Friday, December 28, 2007

Team Lachey will sing on


NBC’s “Clash of the Choirs” has ended, but Nick Lachey’s triumphant 20-member choir doesn’t want to stop singing.

Children’s Hospital Medical Center, which received the $250,000 prize from Thursday’s TV show, plans to put them on stage here for a hometown concert.

“We are looking into this possibility of a choir performance,” says Jim Anderson, the hospital president and CEO.


Photos: Team Lachey wins
Watch the choir perform "Flight of the Bumblebee"
Watch the choir rehearse "Unwritten" on

“Cincinnati Children’s would be thrilled and honored to participate in a concert by ‘Team Lachey’ and our hometown choir. It would give us the opportunity to thank each of the 20 choir members and their families, Nick Lachey, and Steve Zegree (the choirmaster) for all of the time and effort they gave to showcase our wonderful city and Cincinnati Children’s to the nation,” Anderson says.

The 20 singers received a hero’s welcome at the Cincinnati/Northern Kentucky International Airport Friday afternoon, after an exhausting week in New York for the four-day holiday reality TV competition.

They had started rehearsals at 7 a.m. Thursday, and had to wait until the end of the 8-10 p.m. live telecast to be declared the winners over choirs from Philadelphia, Houston, Oklahoma City and New Haven, Conn. Again Cincinnati was NBC’s No. 1 station nationally, part of the show’s 8.1-million TV audience.

After celebrating in NBC’s studio, the singers and their families and friends boarded a boat at 1:30 a.m. for a two-hour cruise on the East River and New York harbor. Lachey paid for the cruise, several choir members said.
When the boat stopped in front of the Statue of Liberty, all the choir members and Lachey went to the top deck and sang “What A Wonderful World,” the 1967 Louis Armstrong song they had performed on TV Thursday night, said Dan Hilen of Lakota East High School, father of singer April Hilen, music director at Glen Este Middle School.

April has another reason to remember serenading Lady Liberty. Her boyfriend, Andrew Tunney, 25, of Mason, proposed to her on the boat.

“It was such a perfect moment,” said Hilen, 24, holding her son, Cole, 5.

A crowd of about 150 family and fans greeted the singers as they strolled into the airport. Chants of “Team Lachey! Team Lachey!” filled the air as the singers ran up to greet loved ones. Children’s Hospital representatives held signs saying “Thanks Team Lachey.”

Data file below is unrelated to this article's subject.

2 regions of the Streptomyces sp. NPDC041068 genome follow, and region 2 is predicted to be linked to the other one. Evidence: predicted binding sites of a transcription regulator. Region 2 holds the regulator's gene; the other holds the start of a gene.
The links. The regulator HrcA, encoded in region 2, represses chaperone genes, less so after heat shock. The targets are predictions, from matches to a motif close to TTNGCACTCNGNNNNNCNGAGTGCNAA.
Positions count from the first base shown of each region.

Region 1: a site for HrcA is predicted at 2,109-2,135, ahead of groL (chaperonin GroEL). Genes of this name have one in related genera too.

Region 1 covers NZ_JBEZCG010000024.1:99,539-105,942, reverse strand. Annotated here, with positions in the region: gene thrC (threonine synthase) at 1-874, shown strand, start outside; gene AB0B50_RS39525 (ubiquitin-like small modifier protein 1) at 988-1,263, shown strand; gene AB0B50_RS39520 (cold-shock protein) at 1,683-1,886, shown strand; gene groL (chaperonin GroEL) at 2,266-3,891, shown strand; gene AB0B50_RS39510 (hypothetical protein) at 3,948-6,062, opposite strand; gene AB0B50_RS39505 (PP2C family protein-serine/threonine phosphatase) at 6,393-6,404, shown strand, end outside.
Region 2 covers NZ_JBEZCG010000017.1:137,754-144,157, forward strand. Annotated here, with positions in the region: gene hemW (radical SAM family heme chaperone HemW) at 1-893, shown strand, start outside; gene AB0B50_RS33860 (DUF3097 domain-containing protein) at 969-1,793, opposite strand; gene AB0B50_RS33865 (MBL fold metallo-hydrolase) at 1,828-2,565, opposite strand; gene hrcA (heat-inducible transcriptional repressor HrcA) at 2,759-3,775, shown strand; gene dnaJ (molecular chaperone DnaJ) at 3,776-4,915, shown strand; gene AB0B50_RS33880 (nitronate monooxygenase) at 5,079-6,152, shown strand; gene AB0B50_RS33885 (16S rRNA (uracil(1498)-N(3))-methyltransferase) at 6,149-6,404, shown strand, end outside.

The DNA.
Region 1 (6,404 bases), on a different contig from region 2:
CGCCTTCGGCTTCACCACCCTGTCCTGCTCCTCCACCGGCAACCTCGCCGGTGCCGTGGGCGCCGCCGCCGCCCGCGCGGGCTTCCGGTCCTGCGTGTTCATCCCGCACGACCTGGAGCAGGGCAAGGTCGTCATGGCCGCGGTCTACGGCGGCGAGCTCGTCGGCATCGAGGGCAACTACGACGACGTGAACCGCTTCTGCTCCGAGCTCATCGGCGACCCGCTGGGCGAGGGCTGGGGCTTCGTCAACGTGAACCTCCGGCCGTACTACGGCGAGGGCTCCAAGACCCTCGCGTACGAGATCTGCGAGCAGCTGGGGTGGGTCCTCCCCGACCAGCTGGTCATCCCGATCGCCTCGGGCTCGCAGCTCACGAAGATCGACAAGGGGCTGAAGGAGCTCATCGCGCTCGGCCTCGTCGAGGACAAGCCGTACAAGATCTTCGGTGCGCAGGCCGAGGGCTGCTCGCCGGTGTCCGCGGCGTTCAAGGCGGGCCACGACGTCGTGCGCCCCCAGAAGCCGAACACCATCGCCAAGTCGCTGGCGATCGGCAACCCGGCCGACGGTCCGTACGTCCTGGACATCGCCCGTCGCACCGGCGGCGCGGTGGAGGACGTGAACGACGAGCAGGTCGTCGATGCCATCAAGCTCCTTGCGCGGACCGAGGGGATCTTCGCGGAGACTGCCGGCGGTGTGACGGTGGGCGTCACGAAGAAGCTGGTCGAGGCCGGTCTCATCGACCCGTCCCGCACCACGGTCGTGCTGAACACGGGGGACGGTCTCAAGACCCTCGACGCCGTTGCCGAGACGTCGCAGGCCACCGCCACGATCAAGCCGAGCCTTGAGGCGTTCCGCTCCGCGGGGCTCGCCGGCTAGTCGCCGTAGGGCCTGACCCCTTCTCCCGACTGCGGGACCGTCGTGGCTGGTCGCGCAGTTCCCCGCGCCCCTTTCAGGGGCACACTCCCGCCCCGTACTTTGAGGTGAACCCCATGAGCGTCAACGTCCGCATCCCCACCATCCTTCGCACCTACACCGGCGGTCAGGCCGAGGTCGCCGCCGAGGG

“This is great. Cincinnati is great. God is great,” said choir member John Scott, 27, of Covington, as he hugged his two children, Joy, 6 months, and Jackson, 4.

“It has been an incredible experience in New York,” says Willrudale Underwood, 47, who sang in the choir with his daughter, Arielle, 20.

NBC several times showed Kathy Underwood, Will’s wife and Arielle’s mother, in the studio audience. She is battling breast cancer.

“Seeing her there gave me strength and courage,” says Will, who sings the in Cincinnati Church of Christ choir in Deer Park.

“I’ve never experienced anything in my life like this before,” says Carrie Scott-Taylor, a 1988 School for Creative & Performing Arts graduate. The Kennedy Heights resident was featured on NBC taking her daughter, Endiah, 8, to Children’s Hospital for monthly sickle-cell anemia treatments.

“When I found out about the Children’s Hospital connection, I really became passionate about being in the choir. I wanted to give back to them, for all the things they’re doing for my family,” says Scott-Taylor, mother of three.

With the $250,000, Children’s Hospital will purchase newborn “isolettes” ($66,000 each) for transport ambulances, and “giraffe beds” ($35,000 each), a special isolette which monitors body heat and humidity, for the Regional Center for Newborn Intensive Care, says Amy Caruso, hospital spokeswoman.

The choir victory Thursday also means the local singers will record a song with Lachey on his new album, due out in spring. “I will make good on that,” Lachey said of his promise to choir members if they won.

And if the hospital can pull together a homecoming concert, “I would certainly be there. I’d be happy to do that. Children’s Hospital is such a great cause,” says the 1992 School for Creative & Performing Arts graduate and former College Hill resident.

“Everybody definitely wants to have a hometown Cincinnati concert. Everyone loves the idea,” says choir member Meghan Watkins, 24, a Mount Lookout music therapist.